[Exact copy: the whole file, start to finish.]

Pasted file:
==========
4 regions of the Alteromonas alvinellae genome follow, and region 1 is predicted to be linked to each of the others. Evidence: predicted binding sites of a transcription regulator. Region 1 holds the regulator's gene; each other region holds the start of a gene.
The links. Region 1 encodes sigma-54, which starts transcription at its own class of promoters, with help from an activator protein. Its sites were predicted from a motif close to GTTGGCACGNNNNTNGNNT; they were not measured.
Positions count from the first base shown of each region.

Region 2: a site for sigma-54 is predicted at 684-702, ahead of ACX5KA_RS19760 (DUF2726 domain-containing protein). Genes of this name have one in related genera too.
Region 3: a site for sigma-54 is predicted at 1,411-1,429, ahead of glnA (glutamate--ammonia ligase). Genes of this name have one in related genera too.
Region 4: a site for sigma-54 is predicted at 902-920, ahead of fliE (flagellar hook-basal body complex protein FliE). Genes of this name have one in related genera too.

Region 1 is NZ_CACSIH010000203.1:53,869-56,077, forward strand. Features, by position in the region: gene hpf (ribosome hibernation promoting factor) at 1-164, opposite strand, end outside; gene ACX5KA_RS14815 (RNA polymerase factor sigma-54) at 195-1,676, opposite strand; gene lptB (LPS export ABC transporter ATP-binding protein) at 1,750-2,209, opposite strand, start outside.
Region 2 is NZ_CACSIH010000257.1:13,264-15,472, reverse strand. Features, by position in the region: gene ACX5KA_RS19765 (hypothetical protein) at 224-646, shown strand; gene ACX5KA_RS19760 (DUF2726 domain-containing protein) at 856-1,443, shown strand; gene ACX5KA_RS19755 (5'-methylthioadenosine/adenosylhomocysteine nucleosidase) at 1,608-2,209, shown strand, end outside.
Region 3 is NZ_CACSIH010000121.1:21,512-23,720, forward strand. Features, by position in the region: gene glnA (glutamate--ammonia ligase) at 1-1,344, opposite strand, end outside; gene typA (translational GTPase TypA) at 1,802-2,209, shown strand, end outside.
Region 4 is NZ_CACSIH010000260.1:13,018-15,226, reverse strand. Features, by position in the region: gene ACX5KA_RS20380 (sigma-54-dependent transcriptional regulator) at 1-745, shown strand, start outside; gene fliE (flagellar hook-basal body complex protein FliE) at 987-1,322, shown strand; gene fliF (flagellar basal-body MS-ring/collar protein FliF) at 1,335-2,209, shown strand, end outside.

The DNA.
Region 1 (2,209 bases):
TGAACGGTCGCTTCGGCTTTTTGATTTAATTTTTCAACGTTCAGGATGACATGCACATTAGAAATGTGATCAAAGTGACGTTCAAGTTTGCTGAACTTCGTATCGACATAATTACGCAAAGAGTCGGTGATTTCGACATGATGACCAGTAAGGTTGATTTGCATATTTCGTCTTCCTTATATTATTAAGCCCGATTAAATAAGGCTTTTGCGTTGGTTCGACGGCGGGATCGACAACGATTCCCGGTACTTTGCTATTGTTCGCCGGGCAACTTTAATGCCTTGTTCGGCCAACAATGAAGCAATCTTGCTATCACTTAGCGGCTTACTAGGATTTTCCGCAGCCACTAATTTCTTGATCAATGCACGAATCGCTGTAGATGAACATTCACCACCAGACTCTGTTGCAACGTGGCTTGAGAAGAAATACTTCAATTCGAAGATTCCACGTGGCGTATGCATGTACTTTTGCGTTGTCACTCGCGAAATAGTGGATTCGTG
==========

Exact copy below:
4 regions of the Alteromonas alvinellae genome follow, and region 1 is predicted to be linked to each of the others. Evidence: predicted binding sites of a transcription regulator. Region 1 holds the regulator's gene; each other region holds the start of a gene.
The links. Region 1 encodes sigma-54, which starts transcription at its own class of promoters, with help from an activator protein. Its sites were predicted from a motif close to GTTGGCACGNNNNTNGNNT; they were not measured.
Positions count from the first base shown of each region.

Region 2: a site for sigma-54 is predicted at 684-702, ahead of ACX5KA_RS19760 (DUF2726 domain-containing protein). Genes of this name have one in related genera too.
Region 3: a site for sigma-54 is predicted at 1,411-1,429, ahead of glnA (glutamate--ammonia ligase). Genes of this name have one in related genera too.
Region 4: a site for sigma-54 is predicted at 902-920, ahead of fliE (flagellar hook-basal body complex protein FliE). Genes of this name have one in related genera too.

Region 1 is NZ_CACSIH010000203.1:53,869-56,077, forward strand. Features, by position in the region: gene hpf (ribosome hibernation promoting factor) at 1-164, opposite strand, end outside; gene ACX5KA_RS14815 (RNA polymerase factor sigma-54) at 195-1,676, opposite strand; gene lptB (LPS export ABC transporter ATP-binding protein) at 1,750-2,209, opposite strand, start outside.
Region 2 is NZ_CACSIH010000257.1:13,264-15,472, reverse strand. Features, by position in the region: gene ACX5KA_RS19765 (hypothetical protein) at 224-646, shown strand; gene ACX5KA_RS19760 (DUF2726 domain-containing protein) at 856-1,443, shown strand; gene ACX5KA_RS19755 (5'-methylthioadenosine/adenosylhomocysteine nucleosidase) at 1,608-2,209, shown strand, end outside.
Region 3 is NZ_CACSIH010000121.1:21,512-23,720, forward strand. Features, by position in the region: gene glnA (glutamate--ammonia ligase) at 1-1,344, opposite strand, end outside; gene typA (translational GTPase TypA) at 1,802-2,209, shown strand, end outside.
Region 4 is NZ_CACSIH010000260.1:13,018-15,226, reverse strand. Features, by position in the region: gene ACX5KA_RS20380 (sigma-54-dependent transcriptional regulator) at 1-745, shown strand, start outside; gene fliE (flagellar hook-basal body complex protein FliE) at 987-1,322, shown strand; gene fliF (flagellar basal-body MS-ring/collar protein FliF) at 1,335-2,209, shown strand, end outside.

The DNA.
Region 1 (2,209 bases):
TGAACGGTCGCTTCGGCTTTTTGATTTAATTTTTCAACGTTCAGGATGACATGCACATTAGAAATGTGATCAAAGTGACGTTCAAGTTTGCTGAACTTCGTATCGACATAATTACGCAAAGAGTCGGTGATTTCGACATGATGACCAGTAAGGTTGATTTGCATATTTCGTCTTCCTTATATTATTAAGCCCGATTAAATAAGGCTTTTGCGTTGGTTCGACGGCGGGATCGACAACGATTCCCGGTACTTTGCTATTGTTCGCCGGGCAACTTTAATGCCTTGTTCGGCCAACAATGAAGCAATCTTGCTATCACTTAGCGGCTTACTAGGATTTTCCGCAGCCACTAATTTCTTGATCAATGCACGAATCGCTGTAGATGAACATTCACCACCAGACTCTGTTGCAACGTGGCTTGAGAAGAAATACTTCAATTCGAAGATTCCACGTGGCGTATGCATGTACTTTTGCGTTGTCACTCGCGAAATAGTGGATTCGTG